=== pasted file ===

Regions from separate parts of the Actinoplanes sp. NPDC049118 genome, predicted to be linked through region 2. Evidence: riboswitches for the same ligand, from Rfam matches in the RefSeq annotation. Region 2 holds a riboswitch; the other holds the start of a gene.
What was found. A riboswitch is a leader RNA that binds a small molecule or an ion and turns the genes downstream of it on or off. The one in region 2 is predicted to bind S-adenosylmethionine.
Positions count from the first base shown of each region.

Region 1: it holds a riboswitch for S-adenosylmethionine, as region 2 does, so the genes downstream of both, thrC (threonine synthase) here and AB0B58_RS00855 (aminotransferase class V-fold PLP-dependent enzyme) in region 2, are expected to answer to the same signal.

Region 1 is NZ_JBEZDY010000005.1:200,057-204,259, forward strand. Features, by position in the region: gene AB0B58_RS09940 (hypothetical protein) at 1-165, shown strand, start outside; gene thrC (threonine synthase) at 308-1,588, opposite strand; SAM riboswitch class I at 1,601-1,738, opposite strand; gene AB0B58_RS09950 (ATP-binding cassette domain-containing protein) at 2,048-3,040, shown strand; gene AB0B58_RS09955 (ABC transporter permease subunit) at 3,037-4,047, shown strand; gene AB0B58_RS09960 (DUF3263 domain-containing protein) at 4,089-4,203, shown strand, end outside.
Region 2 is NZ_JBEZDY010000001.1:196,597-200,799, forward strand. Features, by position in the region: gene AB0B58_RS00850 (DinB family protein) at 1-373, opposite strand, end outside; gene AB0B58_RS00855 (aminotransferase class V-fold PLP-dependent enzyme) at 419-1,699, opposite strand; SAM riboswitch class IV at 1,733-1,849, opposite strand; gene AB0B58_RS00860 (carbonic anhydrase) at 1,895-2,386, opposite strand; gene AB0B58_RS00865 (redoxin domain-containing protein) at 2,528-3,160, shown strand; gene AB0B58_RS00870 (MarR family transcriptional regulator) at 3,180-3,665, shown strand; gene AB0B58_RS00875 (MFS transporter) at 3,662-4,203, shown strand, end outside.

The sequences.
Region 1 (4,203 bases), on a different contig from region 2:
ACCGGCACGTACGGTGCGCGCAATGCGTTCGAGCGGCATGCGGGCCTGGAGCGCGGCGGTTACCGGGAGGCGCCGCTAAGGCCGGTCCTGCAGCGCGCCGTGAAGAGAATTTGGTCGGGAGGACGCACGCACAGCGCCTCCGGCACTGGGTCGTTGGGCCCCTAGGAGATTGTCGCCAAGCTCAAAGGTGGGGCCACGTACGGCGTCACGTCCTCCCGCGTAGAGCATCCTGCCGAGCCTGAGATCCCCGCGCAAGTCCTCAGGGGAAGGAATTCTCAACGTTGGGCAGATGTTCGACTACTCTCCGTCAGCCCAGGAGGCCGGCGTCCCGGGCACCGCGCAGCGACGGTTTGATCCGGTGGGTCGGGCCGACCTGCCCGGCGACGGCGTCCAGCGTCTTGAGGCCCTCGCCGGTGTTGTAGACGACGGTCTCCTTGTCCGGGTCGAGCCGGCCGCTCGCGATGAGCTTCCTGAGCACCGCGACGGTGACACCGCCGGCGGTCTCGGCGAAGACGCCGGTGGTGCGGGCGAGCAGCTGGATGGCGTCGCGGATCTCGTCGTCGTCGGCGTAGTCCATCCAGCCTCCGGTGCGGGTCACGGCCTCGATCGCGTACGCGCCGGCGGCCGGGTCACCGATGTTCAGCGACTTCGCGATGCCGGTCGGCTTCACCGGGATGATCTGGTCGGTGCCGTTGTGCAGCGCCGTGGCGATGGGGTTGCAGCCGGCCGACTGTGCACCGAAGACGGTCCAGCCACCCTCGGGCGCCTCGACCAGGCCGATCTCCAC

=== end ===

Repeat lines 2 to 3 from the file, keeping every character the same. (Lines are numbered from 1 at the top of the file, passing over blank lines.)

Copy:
What was found. A riboswitch is a leader RNA that binds a small molecule or an ion and turns the genes downstream of it on or off. The one in region 2 is predicted to bind S-adenosylmethionine.
Positions count from the first base shown of each region.